Man who left angry note on Birmingham ambulance says behaviour was 'monstrous'

By David Cosgrove | Birmingham | News | Published:

A neighbour who left an angry note on an ambulance while paramedics treated a patient has described his actions as 'monstrous'.

The note

Hassan Shabbir, 27, admitted his behaviour was 'appalling' and he was 'disgusted with himself' after leaving the note on the ambulance's windscreen in Birmingham.

It read: "You may be saving lives, but don't park your van in a stupid place and block my drive."

Mr Shabbir

The note went viral after a photograph of it was posted on Twitter by paramedic Tasha Starkey who attended the scene.

The ambulance had been forced to double park outside the drugs rehab centre as paramedics had no other option.

But the 42-year-old passed away after being rushed to hospital with 'massive internal bleeding'.

Now Mr Shabbir has apologised for his actions.


He said: "What I did was monstrous, but I am not a monster. There is no justification for what I did.

"I am deeply ashamed at my actions, even before I found out the poor man had died.

"Now I know that it makes it even worse, and my heart goes out to his family. I feel truly sorry and I completely regret what I did."

The resident of Livingstone House in Small Heath, passed away after being rushed to hospital with ‘massive internal bleeding’.


As paramedics attended to him, a neighbour left an aggressive note in the front windscreen which the crew later discovered at the hospital.

Residents on the street have expressed their disgust at the note, but admitted the street had severe problems with parking.

Mansel Road

On Sunday afternoon there were very limited parking spaces and numerous cars blocking driveways, with one VW Passat even left for several hours in the middle of the road.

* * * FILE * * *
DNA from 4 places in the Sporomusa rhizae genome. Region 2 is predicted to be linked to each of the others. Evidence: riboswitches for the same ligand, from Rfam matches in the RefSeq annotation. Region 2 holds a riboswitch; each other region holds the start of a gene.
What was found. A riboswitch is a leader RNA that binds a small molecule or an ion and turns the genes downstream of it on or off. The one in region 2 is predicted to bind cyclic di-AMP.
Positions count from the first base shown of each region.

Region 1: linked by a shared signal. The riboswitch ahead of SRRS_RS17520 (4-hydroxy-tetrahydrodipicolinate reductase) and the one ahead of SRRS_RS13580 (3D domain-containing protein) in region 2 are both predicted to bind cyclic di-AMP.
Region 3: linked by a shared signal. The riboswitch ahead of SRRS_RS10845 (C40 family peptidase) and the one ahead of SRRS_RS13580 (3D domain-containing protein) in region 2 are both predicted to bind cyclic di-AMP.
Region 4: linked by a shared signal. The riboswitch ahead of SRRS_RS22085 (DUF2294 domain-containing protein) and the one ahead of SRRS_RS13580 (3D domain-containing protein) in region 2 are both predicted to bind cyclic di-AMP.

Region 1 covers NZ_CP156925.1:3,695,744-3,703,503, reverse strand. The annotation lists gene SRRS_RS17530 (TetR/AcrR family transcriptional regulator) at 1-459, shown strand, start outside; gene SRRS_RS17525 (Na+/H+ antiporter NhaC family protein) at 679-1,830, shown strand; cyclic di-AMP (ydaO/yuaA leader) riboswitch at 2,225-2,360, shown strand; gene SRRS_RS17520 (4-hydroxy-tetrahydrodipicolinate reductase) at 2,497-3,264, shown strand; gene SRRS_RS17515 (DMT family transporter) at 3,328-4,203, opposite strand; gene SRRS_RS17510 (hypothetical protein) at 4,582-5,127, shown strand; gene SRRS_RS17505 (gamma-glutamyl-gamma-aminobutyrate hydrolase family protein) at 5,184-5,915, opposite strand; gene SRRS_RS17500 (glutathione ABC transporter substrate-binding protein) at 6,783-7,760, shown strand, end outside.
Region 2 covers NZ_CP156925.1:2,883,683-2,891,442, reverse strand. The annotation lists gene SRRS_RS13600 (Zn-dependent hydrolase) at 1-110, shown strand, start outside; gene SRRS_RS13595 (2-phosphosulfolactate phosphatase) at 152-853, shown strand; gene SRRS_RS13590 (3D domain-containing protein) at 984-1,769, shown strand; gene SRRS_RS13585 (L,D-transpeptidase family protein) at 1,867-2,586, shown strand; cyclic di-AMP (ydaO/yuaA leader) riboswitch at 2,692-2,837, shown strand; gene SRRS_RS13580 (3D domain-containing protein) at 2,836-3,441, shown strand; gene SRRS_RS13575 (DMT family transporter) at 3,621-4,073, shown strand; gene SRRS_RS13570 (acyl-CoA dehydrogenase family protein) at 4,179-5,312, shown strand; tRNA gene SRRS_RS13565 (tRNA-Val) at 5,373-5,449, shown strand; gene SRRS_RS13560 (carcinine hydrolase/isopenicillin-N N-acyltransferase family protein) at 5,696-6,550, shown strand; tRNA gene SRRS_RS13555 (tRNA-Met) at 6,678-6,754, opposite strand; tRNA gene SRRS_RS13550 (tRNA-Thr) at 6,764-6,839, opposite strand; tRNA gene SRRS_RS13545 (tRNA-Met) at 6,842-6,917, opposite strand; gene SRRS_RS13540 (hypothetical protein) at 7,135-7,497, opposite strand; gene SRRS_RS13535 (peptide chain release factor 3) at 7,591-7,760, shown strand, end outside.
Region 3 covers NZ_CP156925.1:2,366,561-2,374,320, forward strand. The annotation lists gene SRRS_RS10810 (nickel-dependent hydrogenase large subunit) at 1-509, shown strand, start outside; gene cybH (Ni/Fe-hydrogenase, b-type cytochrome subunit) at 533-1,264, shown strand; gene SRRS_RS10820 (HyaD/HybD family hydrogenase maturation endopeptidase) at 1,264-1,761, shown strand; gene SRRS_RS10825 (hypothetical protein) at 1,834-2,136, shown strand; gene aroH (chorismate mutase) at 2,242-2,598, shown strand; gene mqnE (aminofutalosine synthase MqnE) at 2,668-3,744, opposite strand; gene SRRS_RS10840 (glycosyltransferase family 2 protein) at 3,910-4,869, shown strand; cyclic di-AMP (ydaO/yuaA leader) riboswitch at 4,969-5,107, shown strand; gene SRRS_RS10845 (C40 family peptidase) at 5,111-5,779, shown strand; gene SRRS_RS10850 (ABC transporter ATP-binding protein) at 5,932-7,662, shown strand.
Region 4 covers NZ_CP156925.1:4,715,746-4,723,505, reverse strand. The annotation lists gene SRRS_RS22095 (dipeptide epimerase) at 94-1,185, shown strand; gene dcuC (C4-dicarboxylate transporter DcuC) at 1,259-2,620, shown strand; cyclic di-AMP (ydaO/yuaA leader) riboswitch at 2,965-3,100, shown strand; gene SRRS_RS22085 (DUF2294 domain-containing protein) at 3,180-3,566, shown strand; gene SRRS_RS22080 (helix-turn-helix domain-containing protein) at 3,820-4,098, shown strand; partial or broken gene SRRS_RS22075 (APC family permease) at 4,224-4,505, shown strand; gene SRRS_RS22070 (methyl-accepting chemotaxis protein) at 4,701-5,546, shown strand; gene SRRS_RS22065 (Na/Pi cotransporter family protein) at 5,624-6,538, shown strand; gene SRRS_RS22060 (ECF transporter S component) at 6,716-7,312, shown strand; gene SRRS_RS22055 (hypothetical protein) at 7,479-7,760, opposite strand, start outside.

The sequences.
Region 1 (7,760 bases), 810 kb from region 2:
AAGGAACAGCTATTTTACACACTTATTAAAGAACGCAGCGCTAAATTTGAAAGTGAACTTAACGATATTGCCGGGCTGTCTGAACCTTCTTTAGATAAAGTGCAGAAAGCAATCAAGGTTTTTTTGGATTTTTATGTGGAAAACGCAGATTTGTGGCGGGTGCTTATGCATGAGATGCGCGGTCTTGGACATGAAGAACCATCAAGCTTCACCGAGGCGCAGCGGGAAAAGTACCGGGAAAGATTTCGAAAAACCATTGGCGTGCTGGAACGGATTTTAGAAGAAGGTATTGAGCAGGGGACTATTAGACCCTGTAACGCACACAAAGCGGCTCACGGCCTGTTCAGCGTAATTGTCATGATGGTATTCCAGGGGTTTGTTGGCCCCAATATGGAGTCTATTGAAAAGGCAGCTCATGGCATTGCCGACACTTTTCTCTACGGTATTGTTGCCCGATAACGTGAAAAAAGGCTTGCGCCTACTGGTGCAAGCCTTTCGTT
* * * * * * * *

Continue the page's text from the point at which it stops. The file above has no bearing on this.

At least a dozen houses had signs warning drivers not to block access to the property.

At the time, West Midlands Ambulance Service, as well as several paramedics, took to social media to express their dismay at the note.

Tasha Starkey, a paramedic covering the south and city centre of Birmingham, was one of the officers who responded to the call.

She posted a picture of the note on Twitter, which was only discovered when she had safely delivered the patient to the hospital.

She said: "Crew alerted an extremely poorly patient to hospital... minimal on scene time, arrived at hospital to find this note... this patient was TIME-CRITCAL."

Paramedic Clinical Team Mentor Sam Grimson wrote: "One of our crews encountered this delightful note after assisting a patient suffering a major internal bleed! The crew were not on scene long due to how poorly the patient was.

"We always try to park appropriately but sometimes it is not possible."

David Cosgrove

By David Cosgrove
Chief Reporter - @davidcosgrove_


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